Two former national candidates–Jill Stein (Green presidential 2012) and Rosa Clemente (Green vice presidential 2008)–actively participated in the conference. Stein is also actively engaged in preparing another presidential campaign for 2016. Clemente hinted that she may be doing so as well. Both spoke but neither were particularly showcased and, at times, seemed to fade, partly in deference to several participating groups that had waged their own national political campaigns earlier, particularly the Peace and Freedom Party and the Socialist Party.

Right now, the Greens represent a perfectly viable alternative at the national level. None of this has to do with “party-building.” It doesn’t mandate that you take a specific course in your local elections. It might make more sense to run as independents, progressives, or socialists in those races. But national campaigns are expensive and time-consuming. If you have a group that’s already doing it that you can, in principle, support, why replicate the effort?

I’ve already laid out my views on this in “Do Marxist Principles Permit Us to Be Greens?” []. Nobody’s actually responded to any of it other than to repeat the mantras discredited in the article.

I am on the state committee of the Green Party of Ohio, but anybody who knows my experience with the group knows that I’m not taking this position because I am some kind of booster for the organization. Most of those active seem to have made a virtual religion of their own disorganization that prevails. In November 2014, we got 100,000 votes statewide–that’s back up to the peak won by the Nader campaign in 2000 and offering us a tremendous second chance at that botched opportunity. In response, the local party has decided that it should meet only when necessary and, in lieu of that announced a wild flower walk. “Wear comfortable shoes,” indeed.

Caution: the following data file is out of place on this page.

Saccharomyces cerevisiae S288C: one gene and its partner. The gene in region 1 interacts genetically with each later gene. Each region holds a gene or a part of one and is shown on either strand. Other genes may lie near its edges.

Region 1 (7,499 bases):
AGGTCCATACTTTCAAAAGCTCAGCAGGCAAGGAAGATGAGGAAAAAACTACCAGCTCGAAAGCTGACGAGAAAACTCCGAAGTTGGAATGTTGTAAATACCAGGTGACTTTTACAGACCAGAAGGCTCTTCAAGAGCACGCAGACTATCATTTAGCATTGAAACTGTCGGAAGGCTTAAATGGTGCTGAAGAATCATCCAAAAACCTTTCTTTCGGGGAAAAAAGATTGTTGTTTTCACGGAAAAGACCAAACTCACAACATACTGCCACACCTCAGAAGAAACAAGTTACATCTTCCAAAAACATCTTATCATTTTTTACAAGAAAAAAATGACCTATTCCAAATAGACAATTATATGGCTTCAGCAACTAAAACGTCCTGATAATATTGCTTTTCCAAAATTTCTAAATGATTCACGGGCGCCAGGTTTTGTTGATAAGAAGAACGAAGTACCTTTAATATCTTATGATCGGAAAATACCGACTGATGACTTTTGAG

Notwithstanding all the mind-numbing unevenness of the Green Party, the Stein campaign of 2012 brought new hope for a national political movement. She has addressed the issues of race, gender and class in a way that recalls the best campaigns I’ve ever had the chance to support. Her speech at the candidates panel recalled some of Peter Camejo’s best. Frankly, I can’t imagine any reason for running a candidate against the Greens in 2016 other than the less than honorable strategy of Eric Cartman to build one’s own clubhouse.

* * *

In closing, for two national campaign cycles, I’ve had Democrats of all sorts, including self-described “socialist” clones jumping up and down shrieking hysterically that any opposition to Obama amounted to support for “the Republican War on Women,” etc. I remember trying to challenge this and all the socialists around scurrying to disassociate themselves from my remarks. This stuff had been central in 2008, was resurrected with a lesser effect in 2012, and we can anticipate that it will matter even less in the dynastic clash of 2016. I am–dare I say it–optimistic about the outlook for independent action in 2016 and I think other people should be as well.

Part of that optimism will be rooted in the fact that this conference took place. Despite the criticisms I’ve raised, we should all acknowledge that we’re moving onto new ground here and there’s a case to make for making sure that every step is onto solid ground. But in considering how to move forward in the future, I would urge upon the continuities committee: “L’audace, l’audace, toujours l’audace.”


{ 2 comments… read them below or add one }

Charles May 10, 2015 at 3:05 pm

For those who might want some stiff historical economic analysis of the Sanders thing,


Sheldon May 14, 2015 at 10:02 pm

“That year and a half takes us to the November 2016 election. In fact, we all know that the Sanders campaign will be out of the picture entirely way before that.”

Wait, now how do we know that? I am mystified how anybody can be a Marxist and not see the potential for change that may be unpredictable. But instead, so many leftist know exactly how things are going to play out before they do.